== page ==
The MVRHS School Committee voted to spend more money on legal fees pertaining to the high school athletic field project, this time to engage the school’s attorneys for a written statement regarding the legality of accepting and using anonymous donations.
A motion from committee member Kris O’Brien to get the legal opinion in writing and to take the money from the FY24 legal line passed 7-1. Committee member Skip Manter was the sole nay vote.
The legal opinion is an attempt to increase transparency in the committee’s decision to accept money from an anonymous source, but the committee had previously agreed not to spend money from the school’s FY24 legal budget on the controversial lawsuit.
During a meeting Monday, Superintendent Richard Smith had emphatically urged the committee to obtain the written statement, and to consider publicly releasing it, for purposes of transparency.
“This committee has done nothing wrong, from a legal standpoint,” said Smith. “It just so happens that according to our attorneys, accepting and using the anonymous donations is appropriate. Maybe folks don’t like that, but I feel that as a school system, we need to stand behind that.”
“This is about supporting our school system and making sure people know that what we’re doing is appropriate,” the superintendent said.
Committee member Robert Lionette directed the conversation to the topic, following up on a prior request to receive a legal opinion on accepting anonymous donations from the school’s legal counsel, in writing.
Smith and committee chair Kathryn Schertzer consulted with their lawyer after July 1, when the FY24 calendar began, without consulting or asking the rest of the committee prior. Smith says as committee chair and superintendent, they have the right to do that.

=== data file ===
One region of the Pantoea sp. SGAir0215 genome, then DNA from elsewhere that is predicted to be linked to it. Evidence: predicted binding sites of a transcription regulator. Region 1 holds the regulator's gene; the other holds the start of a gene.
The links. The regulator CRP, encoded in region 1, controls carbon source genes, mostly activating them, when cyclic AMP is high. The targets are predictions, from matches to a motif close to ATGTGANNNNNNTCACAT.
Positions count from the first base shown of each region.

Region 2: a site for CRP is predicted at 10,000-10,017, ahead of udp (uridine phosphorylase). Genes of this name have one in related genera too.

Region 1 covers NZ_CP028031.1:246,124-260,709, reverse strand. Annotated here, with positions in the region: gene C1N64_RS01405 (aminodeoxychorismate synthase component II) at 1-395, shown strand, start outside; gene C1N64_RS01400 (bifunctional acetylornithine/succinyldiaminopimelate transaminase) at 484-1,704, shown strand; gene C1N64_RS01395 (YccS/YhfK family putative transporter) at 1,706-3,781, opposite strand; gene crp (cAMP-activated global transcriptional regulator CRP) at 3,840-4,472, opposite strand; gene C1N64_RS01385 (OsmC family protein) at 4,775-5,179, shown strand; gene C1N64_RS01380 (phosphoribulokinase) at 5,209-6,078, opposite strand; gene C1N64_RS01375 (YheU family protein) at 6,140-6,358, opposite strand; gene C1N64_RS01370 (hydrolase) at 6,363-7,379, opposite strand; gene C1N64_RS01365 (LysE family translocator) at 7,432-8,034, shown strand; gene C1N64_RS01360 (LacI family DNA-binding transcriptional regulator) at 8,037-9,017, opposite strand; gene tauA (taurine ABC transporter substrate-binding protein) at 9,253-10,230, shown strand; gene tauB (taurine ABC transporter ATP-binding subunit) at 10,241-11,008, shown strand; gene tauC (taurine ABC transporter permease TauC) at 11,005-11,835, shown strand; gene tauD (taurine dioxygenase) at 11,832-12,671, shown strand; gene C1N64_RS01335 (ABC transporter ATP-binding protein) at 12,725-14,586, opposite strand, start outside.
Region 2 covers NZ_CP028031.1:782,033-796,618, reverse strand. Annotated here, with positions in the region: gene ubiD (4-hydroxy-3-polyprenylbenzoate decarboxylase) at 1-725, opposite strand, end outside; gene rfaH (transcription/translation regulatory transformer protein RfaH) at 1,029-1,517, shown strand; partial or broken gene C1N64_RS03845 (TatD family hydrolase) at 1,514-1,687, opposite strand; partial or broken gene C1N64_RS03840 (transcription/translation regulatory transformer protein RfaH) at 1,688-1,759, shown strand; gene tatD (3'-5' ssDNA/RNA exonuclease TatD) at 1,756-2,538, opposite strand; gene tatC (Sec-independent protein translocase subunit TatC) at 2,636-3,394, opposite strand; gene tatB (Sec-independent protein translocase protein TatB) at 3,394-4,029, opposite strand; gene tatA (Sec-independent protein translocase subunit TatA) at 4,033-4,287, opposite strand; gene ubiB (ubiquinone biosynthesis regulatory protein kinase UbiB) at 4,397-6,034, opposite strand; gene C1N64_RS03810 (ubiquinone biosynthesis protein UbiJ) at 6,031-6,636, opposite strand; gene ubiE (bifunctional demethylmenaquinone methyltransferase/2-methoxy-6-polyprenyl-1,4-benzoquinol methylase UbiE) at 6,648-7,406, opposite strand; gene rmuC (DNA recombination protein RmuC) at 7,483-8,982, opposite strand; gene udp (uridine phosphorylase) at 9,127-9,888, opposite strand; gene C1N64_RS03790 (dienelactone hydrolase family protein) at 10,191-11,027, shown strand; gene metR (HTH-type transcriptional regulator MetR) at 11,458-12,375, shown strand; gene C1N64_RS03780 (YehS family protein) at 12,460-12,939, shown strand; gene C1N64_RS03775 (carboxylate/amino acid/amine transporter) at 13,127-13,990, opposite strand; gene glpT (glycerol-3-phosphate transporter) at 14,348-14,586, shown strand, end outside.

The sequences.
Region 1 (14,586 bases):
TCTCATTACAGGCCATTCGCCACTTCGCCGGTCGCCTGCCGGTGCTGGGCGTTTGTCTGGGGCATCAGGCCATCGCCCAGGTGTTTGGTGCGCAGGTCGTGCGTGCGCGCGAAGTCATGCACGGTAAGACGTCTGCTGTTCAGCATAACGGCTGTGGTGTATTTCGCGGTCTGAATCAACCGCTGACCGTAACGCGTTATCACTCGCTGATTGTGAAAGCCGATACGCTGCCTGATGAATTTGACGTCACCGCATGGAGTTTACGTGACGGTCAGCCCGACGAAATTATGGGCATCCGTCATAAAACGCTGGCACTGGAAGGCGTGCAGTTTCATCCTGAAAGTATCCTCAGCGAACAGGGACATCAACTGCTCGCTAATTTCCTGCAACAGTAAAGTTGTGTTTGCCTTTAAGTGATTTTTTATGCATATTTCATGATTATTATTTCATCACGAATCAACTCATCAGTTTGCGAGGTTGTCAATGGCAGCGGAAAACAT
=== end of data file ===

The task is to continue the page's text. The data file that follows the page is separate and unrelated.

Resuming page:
“I’d like to revisit the recommendation provided to this committee via the superintendent concerning the donations. I’d like to request that it be submitted to all members in writing,” Lionette said. “Not that I disrespect your ears, or her ears,” he said of Smith and Schertzer, “I just think it’s important that members have the opportunity to read it directly.”
Schertzer agreed to get it done, but reminded the committee that to do so would mean incurring more legal fees to engage their attorney’s time to write the statement.
Despite the voting results, Tisbury representative Michael Watts and other committee members felt strongly that the funds to pay for the legal services should not come from the FY24 budget. “My town said, ‘You can’t spend any more money on this,’” stated Watts.
“I feel a strong responsibility to those towns to not incur more fees for this matter,” O’Brien said of the turf field litigation.
Because the written statement is needed to make decisions on financing continuing legal fees, O’Brien said she felt it should not be considered part of the litigation, and approved of the use of FY24 funds in this case.
O’Brien made the formal motion to take the money from the legal line in the FY24 budget; she apologized to the towns, but defended her decision, saying it was an “operational issue” and “a practice of the district.”
“Having our attorney, who we trust and who we listen to, who advises us, write a legal opinion, and have this group stand by that legal opinion, is the right thing to do,” said Smith.
The superintendent acknowledged the 20-year working relationship between the school and its legal counsel, Murphy, Lamere, and Murphy, in light of questions raised surrounding the ethics of the advice.
“They don’t tell us what will work for us, they tell us and advise us of what is legal,” said Smith.
“This is a matter of our entire Island having a narrative out there that continues to grow that we’re not doing the right thing,” said Smith. “We need to have that legal opinion.”
The vote happened after an update on the committee’s appeal against the Oak Bluffs planning board; the board had rejected the school’s proposal to build a turf field, but the committee won an appeal of the decision in Land Court. Watts shared that the committee will be presenting a status report via Brian Winner on Thursday, following Judge Kevin T. Smith’s Sept. 5 ruling. Per Smith’s decision, officials with the planning board and school committee were “ordered” to collaborate on a written joint status report, to be submitted to the court within 30 days of the decision. A tentative meeting was set for Wednesday night. Winner will be on call to discuss the report before its release on Thursday.
“He is available for us to have a discussion, should we need to have a discussion,” said Schertzer.